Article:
adjacent and “opp” for opposite.

• Complete the table below.

Marked

Angle

Size=45°

|opp|/mm |hyp|/mm |adj|/mm

(for angle=45°) (for angle=45°) (for angle=45°)

fraction decimal fraction decimal fraction decimal

T1

T2

T3

T4

T5

Mean Value (correct **to** 2 decimal places)

© **Project** **Maths** Development Team 2009 www.projectmaths.ie 20

**Teaching** & **Learning** **Plan** 8: **Introduction** **to** Trigonometry

Student Activity 6

Calculating ratios for similar right angled triangles with angles of 50°

• Label the 90° and the 50° angles in the following triangles. What is the measure of the third angle

______________________________________________________________________________________________

• Label the hypotenuse as “hyp”. With respect **to** the 50° angle, label the other sides as “adj” for

adjacent and “opp” for opposite.

• Complete the table below.

Marked

Angle

Size=50°

|opp|/mm |hyp|/mm |adj|/mm

(for angle=50°) (for angle=50°) (for angle=50°)

fraction decimal fraction decimal fraction decimal

T1

T2

T3

T4

T5

Mean Value (correct **to** 2 decimal places)

© **Project** **Maths** Development Team 2009 www.projectmaths.ie 21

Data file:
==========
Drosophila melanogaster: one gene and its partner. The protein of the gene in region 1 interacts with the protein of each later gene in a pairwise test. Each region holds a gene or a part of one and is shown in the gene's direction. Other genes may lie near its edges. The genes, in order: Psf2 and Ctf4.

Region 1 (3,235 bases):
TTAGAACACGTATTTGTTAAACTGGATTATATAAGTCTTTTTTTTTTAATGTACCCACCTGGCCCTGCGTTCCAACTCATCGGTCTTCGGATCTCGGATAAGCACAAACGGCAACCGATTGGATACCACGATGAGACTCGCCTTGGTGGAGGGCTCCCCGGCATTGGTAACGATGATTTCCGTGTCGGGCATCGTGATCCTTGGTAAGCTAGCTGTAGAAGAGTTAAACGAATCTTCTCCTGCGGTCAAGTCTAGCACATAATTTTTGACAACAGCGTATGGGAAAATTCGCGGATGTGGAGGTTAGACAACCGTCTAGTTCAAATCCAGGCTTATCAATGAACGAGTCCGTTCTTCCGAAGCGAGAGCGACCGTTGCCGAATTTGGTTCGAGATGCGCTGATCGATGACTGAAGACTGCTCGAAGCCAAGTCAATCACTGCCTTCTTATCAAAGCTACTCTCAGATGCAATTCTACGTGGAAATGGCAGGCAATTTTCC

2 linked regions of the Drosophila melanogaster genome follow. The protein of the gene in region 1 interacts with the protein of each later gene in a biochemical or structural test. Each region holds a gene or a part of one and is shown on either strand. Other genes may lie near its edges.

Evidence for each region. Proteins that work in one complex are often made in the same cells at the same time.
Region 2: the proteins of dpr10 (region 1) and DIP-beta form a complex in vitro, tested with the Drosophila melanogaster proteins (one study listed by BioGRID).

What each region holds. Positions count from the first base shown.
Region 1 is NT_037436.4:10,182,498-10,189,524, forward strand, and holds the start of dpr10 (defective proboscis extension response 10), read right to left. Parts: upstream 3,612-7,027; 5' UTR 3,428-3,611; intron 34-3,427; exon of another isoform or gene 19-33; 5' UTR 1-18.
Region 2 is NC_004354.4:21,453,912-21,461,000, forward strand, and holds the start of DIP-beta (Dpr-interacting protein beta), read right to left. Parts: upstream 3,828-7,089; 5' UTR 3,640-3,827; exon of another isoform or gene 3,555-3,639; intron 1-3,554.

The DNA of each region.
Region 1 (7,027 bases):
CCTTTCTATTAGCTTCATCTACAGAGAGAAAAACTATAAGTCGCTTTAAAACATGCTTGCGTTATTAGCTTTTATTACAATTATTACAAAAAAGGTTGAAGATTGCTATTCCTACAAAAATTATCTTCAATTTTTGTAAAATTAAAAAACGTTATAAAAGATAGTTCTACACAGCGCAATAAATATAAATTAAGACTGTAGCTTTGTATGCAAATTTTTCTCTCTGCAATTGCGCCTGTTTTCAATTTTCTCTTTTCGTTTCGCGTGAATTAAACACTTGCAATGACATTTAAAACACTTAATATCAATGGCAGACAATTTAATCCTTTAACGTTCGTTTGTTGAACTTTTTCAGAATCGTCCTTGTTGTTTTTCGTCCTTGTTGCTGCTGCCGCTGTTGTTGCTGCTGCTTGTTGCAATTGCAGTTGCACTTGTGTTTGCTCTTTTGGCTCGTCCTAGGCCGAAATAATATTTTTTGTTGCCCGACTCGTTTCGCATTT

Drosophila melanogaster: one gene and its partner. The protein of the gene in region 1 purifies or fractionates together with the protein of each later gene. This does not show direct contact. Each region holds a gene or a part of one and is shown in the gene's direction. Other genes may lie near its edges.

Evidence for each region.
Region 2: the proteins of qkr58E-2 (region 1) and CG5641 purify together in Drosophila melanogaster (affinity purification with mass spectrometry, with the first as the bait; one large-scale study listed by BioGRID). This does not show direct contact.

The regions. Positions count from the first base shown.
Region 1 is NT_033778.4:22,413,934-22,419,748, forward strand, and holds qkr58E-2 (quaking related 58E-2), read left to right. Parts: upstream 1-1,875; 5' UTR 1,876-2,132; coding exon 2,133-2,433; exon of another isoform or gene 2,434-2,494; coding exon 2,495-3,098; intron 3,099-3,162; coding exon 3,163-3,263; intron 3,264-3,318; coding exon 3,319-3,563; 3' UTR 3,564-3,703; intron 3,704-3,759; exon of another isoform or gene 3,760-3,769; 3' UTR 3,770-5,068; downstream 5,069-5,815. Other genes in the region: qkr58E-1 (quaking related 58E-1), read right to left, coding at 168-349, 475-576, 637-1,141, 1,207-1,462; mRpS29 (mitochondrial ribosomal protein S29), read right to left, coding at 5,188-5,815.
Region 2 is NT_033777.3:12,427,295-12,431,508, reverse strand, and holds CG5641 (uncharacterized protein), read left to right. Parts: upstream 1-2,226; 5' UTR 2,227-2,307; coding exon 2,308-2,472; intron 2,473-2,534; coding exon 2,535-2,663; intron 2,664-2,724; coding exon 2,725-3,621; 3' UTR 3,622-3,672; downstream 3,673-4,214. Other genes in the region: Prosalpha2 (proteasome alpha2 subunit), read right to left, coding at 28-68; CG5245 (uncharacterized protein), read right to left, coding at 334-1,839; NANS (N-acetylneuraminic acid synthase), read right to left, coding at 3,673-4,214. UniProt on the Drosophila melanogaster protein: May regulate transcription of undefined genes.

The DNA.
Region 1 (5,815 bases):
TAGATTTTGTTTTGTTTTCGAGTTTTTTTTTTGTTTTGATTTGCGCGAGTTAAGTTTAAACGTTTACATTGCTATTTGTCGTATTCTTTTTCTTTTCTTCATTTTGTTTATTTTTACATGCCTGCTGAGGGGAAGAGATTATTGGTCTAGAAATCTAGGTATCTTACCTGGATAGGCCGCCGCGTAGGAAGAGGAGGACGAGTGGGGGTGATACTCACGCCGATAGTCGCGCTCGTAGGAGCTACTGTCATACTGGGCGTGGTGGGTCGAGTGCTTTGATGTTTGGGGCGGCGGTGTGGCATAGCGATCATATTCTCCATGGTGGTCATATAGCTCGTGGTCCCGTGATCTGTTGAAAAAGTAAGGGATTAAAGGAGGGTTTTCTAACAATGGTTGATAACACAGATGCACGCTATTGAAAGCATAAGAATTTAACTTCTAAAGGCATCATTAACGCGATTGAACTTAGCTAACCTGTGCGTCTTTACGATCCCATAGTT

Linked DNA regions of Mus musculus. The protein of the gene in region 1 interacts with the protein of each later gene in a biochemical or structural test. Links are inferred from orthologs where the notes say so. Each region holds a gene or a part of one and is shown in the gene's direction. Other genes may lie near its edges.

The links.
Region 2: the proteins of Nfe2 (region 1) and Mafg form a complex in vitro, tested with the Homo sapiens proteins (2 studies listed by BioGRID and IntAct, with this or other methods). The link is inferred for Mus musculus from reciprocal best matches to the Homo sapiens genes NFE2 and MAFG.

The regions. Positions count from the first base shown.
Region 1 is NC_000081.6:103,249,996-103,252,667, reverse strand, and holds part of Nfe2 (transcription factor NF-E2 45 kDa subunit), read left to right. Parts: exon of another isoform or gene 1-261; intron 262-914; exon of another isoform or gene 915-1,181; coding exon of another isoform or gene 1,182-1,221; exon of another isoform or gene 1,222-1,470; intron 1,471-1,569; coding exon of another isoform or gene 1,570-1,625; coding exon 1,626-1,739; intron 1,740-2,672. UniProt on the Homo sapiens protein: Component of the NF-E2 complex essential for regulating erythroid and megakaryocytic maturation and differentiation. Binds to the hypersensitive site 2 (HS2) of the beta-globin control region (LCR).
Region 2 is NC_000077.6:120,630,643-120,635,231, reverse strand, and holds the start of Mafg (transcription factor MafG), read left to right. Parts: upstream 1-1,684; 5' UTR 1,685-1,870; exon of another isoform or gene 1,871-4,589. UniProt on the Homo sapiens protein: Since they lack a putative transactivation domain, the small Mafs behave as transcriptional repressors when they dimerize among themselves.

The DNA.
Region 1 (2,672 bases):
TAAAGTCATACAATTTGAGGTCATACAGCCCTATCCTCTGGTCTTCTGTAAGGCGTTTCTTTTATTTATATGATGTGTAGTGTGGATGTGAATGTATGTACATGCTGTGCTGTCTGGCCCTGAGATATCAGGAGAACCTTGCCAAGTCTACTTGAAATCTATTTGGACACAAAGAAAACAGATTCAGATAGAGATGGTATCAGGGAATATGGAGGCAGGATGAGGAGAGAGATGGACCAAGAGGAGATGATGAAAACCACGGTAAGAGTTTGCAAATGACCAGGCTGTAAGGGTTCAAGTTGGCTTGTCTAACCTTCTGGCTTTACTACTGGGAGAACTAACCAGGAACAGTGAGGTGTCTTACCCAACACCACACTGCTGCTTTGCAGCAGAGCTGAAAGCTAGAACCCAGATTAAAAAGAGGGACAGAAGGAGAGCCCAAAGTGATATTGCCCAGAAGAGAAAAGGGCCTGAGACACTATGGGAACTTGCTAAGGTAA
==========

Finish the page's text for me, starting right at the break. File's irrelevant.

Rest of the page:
**Teaching** & **Learning** **Plan** 8: **Introduction** **to** Trigonometry

Student Activity 7

Calculating ratios for similar right angled triangles with angles of 60°

• Measure and label the 90° and the 60° angles in the following triangles. What is the measure of the

third angle__________________________________________________________________________________

• Label the hypotenuse as “hyp”. With respect **to** the 60° angle, label the other sides as “adj” for

adjacent and “opp” for opposite.

• Complete the table below.

Marked

Angle

Size=60°

|opp|/mm |hyp|/mm |adj|/mm

(for angle=60°) (for angle=60°) (for angle=60°)

fraction decimal fraction decimal fraction decimal

T1

T2

T3

T4

T5

Mean Value (correct **to** 2 decimal places)

© **Project** **Maths** Development Team 2009 www.projectmaths.ie 22

**Teaching** & **Learning** **Plan** 8: **Introduction** **to** Trigonometry

Student Activity 8

Calculating ratios for similar right angled triangles with angles of 70°

• Measure and label the 90° and the 70° angles in the following triangles. What is the measure of the

third angle___________________________________________________________________________________

• Label the hypotenuse as “hyp”. With respect **to** the 70° angle, label the other sides as “adj” for

adjacent and “opp” for opposite.

• Complete the table below.

Marked

Angle

Size=70°

|opp|/mm |hyp|/mm |adj|/mm

(for angle=70°) (for angle=70°) (for angle=70°)

fraction decimal fraction decimal fraction decimal

T1

T2

T3

T4

T5

Mean Value (correct **to** 2 decimal places)